I think srm uses 7-pass overwriting, which is also known as "only the NSA is more paranoid". Correct me if I'm wrong on this...

And the FBI does have backdoor passwords to many encryption codes... It's considered "vital to national security" to have unfettered access to citizen's data, even if they think it's secure. That said, I don't know if the government has the key to Filevault, which uses a much more sophisticated system than your average encoder... This would truly be the only way to get in without a password, it can't be hacked (yet). Considering how much Apple would undoubtedly like to tap the intelligence market, it wouldn't surprise me if they gave the keys to the FBI, but then again Apple was started by leftist hippies, so who knows. This is all assuming such a backdoor key exists, it may not at all.
 

Cooknn

macrumors 68020
Aug 23, 2003
2,111
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Fort Myers, FL
paulwhannel said:
People are dying now / Do something you ugly cow / Sorry for myself again / Me, my wallet, and my men / Jesus, I love you / Frank I love you, too / Hit the road together / Get out of the zoo / No exit / Just a pit / Apocalyptic and a zit / Hurry now / Pack your bags / Adieu you món scalawags / Got my sneakers velcroed / Snap my bookbag on / Goodbye little zipcode / How can I go wrong?
Dude that sig is an acid trip :eek:
 

panphage

macrumors 6502
Jul 1, 2003
496
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paulwhannel said:
And the FBI does have backdoor passwords to many encryption codes... It's considered "vital to national security" to have unfettered access to citizen's data, even if they think it's secure. That said, I don't know if the government has the key to Filevault, which uses a much more sophisticated system than your average encoder... This would truly be the only way to get in without a password, it can't be hacked (yet). Considering how much Apple would undoubtedly like to tap the intelligence market, it wouldn't surprise me if they gave the keys to the FBI, but then again Apple was started by leftist hippies, so who knows. This is all assuming such a backdoor key exists, it may not at all.
Erm...wow. The NSA might be a light-year ahead of civilian cryptographers, and they might not. They absolutely refuse to say a single word about it. But the NSA ain't letting the FBI in on the fun.

And I'm willing to bet (and do everytime I use it) that there aren't backdoors to most of the popular encryption schemes (Like PGP and GPG). That's why the FBI and NSA get pissed when citizens encrypt their data. I don't know where you got the "backdoor" idea, but go do some reading on the history of cryptography. Real "strong encryption" has years and years of dedicated peer review behind it and absolutely no "backdoors". Apple's filevault, being proprietary, is therefore almost certainly less secure than an open and tested system like PGP/GPG. Guys like Bruce Schneier laugh their ass off when a company shows them their "uncrackable" "secret" encryption routines. Security through obscurity does not work here. The math makes it ridiculously hard to crack, not hiding what's going on. That said, I'm not really up on the literature for Filevault. It could be based on a tested and proven routine with mounds of peer review.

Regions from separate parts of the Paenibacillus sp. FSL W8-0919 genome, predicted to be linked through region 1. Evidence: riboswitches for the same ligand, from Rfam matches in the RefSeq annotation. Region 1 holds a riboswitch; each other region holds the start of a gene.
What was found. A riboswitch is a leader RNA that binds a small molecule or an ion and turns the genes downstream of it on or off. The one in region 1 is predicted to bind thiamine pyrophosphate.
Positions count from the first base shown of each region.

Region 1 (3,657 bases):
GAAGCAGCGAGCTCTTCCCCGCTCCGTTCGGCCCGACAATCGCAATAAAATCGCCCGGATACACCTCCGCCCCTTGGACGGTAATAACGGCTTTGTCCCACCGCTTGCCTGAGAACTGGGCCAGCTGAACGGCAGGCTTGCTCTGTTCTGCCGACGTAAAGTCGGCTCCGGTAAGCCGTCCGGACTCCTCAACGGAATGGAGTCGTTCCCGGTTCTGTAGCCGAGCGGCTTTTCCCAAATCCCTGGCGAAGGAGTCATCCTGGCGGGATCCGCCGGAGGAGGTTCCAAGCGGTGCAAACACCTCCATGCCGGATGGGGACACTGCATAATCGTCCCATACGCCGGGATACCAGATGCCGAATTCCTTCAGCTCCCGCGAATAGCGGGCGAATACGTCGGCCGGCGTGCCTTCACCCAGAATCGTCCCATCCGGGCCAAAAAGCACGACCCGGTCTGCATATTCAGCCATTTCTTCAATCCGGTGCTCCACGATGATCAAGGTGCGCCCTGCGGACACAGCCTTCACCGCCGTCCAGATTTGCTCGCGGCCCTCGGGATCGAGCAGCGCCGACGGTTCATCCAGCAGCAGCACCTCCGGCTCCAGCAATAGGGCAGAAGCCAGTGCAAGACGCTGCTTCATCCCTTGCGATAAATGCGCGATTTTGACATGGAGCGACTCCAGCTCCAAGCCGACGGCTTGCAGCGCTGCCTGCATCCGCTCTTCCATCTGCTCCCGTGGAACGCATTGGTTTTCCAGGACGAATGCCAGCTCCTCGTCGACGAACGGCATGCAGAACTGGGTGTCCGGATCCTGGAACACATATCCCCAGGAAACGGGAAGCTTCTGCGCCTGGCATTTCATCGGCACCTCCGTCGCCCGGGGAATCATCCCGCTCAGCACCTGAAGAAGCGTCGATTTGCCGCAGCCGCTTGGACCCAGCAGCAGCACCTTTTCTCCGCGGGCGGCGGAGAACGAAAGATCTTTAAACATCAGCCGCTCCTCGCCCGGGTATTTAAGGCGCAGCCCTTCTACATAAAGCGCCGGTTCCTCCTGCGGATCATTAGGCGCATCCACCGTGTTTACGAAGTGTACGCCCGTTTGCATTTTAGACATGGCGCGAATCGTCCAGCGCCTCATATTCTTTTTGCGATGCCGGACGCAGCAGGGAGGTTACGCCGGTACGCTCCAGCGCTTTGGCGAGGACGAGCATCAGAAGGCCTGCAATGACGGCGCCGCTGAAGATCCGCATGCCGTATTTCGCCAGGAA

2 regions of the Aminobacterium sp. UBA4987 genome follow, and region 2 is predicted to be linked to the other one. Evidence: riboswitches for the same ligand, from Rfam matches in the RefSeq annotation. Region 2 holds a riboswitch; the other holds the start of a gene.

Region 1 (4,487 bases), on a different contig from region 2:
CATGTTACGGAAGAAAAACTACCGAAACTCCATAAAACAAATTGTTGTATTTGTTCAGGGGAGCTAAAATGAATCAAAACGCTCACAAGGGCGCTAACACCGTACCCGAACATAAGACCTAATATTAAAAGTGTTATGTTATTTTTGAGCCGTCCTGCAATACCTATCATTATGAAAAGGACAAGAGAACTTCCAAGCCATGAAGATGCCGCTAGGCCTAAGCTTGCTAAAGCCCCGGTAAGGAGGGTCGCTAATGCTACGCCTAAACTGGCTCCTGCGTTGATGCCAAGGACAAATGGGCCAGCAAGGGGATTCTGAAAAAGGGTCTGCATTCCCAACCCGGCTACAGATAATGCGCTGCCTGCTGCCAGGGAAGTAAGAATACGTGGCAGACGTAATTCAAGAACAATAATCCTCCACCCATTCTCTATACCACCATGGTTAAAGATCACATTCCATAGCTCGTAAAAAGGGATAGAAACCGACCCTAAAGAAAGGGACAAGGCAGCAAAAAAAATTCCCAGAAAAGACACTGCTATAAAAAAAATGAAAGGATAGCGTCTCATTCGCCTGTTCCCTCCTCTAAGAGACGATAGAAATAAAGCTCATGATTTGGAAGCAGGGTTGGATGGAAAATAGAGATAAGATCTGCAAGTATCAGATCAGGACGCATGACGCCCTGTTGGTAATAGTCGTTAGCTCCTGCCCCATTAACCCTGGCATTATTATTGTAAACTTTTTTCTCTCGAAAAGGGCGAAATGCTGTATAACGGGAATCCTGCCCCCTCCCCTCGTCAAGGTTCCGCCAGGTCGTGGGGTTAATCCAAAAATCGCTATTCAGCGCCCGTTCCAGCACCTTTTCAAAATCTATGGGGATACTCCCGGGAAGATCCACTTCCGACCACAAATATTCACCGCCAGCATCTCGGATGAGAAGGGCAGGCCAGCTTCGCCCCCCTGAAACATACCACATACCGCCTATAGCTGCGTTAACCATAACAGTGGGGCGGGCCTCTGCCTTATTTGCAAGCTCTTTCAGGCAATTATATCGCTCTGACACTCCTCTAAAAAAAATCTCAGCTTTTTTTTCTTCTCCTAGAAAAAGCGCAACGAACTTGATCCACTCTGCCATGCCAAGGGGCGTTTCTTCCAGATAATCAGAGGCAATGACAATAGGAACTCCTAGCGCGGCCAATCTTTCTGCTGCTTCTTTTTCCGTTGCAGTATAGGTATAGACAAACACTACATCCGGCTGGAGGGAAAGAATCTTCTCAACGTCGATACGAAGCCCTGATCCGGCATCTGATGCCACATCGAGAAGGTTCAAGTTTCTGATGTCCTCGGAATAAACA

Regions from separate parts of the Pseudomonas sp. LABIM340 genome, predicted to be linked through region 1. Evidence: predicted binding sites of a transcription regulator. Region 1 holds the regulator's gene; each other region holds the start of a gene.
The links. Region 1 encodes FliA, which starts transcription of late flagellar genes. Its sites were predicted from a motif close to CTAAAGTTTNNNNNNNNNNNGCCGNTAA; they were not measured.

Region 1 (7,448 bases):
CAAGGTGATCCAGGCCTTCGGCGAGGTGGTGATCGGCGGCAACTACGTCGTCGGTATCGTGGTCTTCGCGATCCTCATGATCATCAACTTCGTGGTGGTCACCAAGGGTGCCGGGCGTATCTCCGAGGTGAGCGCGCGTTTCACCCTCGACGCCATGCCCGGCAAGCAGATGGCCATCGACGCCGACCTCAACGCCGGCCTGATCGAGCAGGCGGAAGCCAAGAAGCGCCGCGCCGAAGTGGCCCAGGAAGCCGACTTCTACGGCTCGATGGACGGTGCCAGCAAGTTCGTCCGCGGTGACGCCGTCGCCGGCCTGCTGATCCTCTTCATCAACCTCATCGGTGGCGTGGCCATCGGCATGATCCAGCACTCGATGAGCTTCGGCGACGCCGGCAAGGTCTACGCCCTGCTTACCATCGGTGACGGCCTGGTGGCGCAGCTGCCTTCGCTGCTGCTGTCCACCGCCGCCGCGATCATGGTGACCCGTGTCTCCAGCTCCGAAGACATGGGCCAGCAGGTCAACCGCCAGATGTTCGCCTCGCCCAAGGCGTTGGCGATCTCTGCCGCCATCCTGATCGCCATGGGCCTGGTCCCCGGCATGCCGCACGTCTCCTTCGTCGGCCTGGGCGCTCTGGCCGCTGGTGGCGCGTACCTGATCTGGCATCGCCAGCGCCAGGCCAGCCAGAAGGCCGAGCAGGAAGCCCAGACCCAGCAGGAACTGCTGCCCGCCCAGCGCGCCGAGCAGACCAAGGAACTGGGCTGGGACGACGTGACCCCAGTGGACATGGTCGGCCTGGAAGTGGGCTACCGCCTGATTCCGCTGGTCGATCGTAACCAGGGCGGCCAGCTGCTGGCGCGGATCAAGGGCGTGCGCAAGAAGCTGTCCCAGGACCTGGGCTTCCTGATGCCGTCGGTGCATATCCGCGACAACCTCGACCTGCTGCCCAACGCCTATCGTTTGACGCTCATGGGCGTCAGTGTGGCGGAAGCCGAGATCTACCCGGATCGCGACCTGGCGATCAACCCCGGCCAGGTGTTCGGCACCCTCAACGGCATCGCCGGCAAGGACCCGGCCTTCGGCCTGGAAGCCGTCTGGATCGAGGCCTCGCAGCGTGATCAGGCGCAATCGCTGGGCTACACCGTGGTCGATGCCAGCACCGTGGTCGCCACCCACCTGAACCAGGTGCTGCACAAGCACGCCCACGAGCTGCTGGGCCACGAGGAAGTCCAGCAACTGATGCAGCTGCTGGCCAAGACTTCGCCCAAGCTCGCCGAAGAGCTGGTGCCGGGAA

And then again, the most common weak link is the meat sitting in the chair. Whether it's choosing your own birthday or "password" for your password or being susceptible to "social engineering", it's almost always easier for someone to crack the user than the encryption.
 

Monkeyman1

macrumors newbie
Dec 29, 2004
10
0
daveway00 said:
Thanks, I like bringing forth new entertaining articles. One thing to note is that when do a forum search to make sure you don't make a repost, results are not always accurate. This is because people will use titles that have nothing with the subject you want to post about. ;)

Back to the article. I'm not a hacking brainiac, but don't you need a PC to hack PC using systems?
Why does everyone get is such a tissy about reposts anyway? It happens. Most users aren't going to go beyond the first page to see if something has been posted.
 

bosrs1

macrumors 6502
Feb 23, 2005
400
0
runninmac said:
Um... stupid question but how does filevault work and why is it so hard to get into?
It's the level of encryption and the fact there is no back door. If you don't remember your password God himself couldn't get the information off let alone the FBI. It would take 4.6 Trillion years to break the encryption. Even if we learn to break such codes exponentially over the next few decades it would take years and years to break in.
 

Rocksaurus

macrumors 6502a
Sep 14, 2003
652
0
California
Lacero said:
I have a life, so I'm not the first one to say "REPOST" and put up dumb graphics. This is a great article. Thanks for bringing it up because it was an enjoyable read. Also, with the things happening up north with the 4 RCMP officers, this story should hold some relevance.
Just voicing my support for Lacero... People who get so upset over reposts just need to take a break from the forums for awhile or something... or just relax. I for one had never seen this, and wouldn't have thought to search for it :p
 

Sun Baked

macrumors G5
May 19, 2002
14,874
57
Rocksaurus said:
Just voicing my support for Lacero... People who get so upset over reposts just need to take a break from the forums for awhile or something... or just relax. I for one had never seen this, and wouldn't have thought to search for it :p
Some of us get quite a bit of entertainment out of people that think reposts are a fun and exciting way to get banned. ;)